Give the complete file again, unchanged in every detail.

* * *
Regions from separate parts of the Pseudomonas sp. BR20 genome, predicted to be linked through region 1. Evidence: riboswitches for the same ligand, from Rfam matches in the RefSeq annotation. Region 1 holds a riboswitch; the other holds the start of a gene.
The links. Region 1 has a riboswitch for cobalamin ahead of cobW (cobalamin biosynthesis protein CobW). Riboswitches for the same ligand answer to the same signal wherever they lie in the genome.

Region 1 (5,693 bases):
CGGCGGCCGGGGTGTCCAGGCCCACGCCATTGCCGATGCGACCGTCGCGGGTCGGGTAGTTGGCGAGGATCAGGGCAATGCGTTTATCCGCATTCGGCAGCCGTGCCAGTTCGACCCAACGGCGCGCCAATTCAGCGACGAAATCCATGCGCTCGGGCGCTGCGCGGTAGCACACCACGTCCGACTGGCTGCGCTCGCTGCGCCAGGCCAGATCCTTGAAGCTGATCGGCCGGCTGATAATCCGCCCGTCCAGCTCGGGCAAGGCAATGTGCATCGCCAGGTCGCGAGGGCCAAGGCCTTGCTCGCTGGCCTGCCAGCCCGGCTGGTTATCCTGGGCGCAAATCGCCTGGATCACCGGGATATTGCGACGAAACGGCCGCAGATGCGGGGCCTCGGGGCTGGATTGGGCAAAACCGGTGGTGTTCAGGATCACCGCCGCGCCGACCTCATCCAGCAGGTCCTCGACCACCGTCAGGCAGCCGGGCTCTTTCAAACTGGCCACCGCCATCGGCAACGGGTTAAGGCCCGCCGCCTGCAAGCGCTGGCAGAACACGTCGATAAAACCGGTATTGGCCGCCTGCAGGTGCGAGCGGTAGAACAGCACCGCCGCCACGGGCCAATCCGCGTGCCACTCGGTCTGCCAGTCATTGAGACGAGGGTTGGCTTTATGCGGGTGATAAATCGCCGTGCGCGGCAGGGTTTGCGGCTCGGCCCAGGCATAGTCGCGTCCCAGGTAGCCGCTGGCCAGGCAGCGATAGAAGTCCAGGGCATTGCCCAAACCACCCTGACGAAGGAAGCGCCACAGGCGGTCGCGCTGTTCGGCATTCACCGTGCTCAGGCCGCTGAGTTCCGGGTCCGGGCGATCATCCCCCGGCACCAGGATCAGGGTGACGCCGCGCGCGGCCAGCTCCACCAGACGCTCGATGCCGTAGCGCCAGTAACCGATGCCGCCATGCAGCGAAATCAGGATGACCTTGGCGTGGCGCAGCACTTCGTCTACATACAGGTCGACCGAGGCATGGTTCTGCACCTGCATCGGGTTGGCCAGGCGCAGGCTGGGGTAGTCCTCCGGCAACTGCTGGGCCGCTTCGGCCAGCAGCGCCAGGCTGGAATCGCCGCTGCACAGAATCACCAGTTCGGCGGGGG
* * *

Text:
Regions from separate parts of the Pseudomonas sp. BR20 genome, predicted to be linked through region 1. Evidence: riboswitches for the same ligand, from Rfam matches in the RefSeq annotation. Region 1 holds a riboswitch; the other holds the start of a gene.
The links. Region 1 has a riboswitch for cobalamin ahead of cobW (cobalamin biosynthesis protein CobW). Riboswitches for the same ligand answer to the same signal wherever they lie in the genome.

Region 1 (5,693 bases):
CGGCGGCCGGGGTGTCCAGGCCCACGCCATTGCCGATGCGACCGTCGCGGGTCGGGTAGTTGGCGAGGATCAGGGCAATGCGTTTATCCGCATTCGGCAGCCGTGCCAGTTCGACCCAACGGCGCGCCAATTCAGCGACGAAATCCATGCGCTCGGGCGCTGCGCGGTAGCACACCACGTCCGACTGGCTGCGCTCGCTGCGCCAGGCCAGATCCTTGAAGCTGATCGGCCGGCTGATAATCCGCCCGTCCAGCTCGGGCAAGGCAATGTGCATCGCCAGGTCGCGAGGGCCAAGGCCTTGCTCGCTGGCCTGCCAGCCCGGCTGGTTATCCTGGGCGCAAATCGCCTGGATCACCGGGATATTGCGACGAAACGGCCGCAGATGCGGGGCCTCGGGGCTGGATTGGGCAAAACCGGTGGTGTTCAGGATCACCGCCGCGCCGACCTCATCCAGCAGGTCCTCGACCACCGTCAGGCAGCCGGGCTCTTTCAAACTGGCCACCGCCATCGGCAACGGGTTAAGGCCCGCCGCCTGCAAGCGCTGGCAGAACACGTCGATAAAACCGGTATTGGCCGCCTGCAGGTGCGAGCGGTAGAACAGCACCGCCGCCACGGGCCAATCCGCGTGCCACTCGGTCTGCCAGTCATTGAGACGAGGGTTGGCTTTATGCGGGTGATAAATCGCCGTGCGCGGCAGGGTTTGCGGCTCGGCCCAGGCATAGTCGCGTCCCAGGTAGCCGCTGGCCAGGCAGCGATAGAAGTCCAGGGCATTGCCCAAACCACCCTGACGAAGGAAGCGCCACAGGCGGTCGCGCTGTTCGGCATTCACCGTGCTCAGGCCGCTGAGTTCCGGGTCCGGGCGATCATCCCCCGGCACCAGGATCAGGGTGACGCCGCGCGCGGCCAGCTCCACCAGACGCTCGATGCCGTAGCGCCAGTAACCGATGCCGCCATGCAGCGAAATCAGGATGACCTTGGCGTGGCGCAGCACTTCGTCTACATACAGGTCGACCGAGGCATGGTTCTGCACCTGCATCGGGTTGGCCAGGCGCAGGCTGGGGTAGTCCTCCGGCAACTGCTGGGCCGCTTCGGCCAGCAGCGCCAGGCTGGAATCGCCGCTGCACAGAATCACCAGTTCGGCGGGGG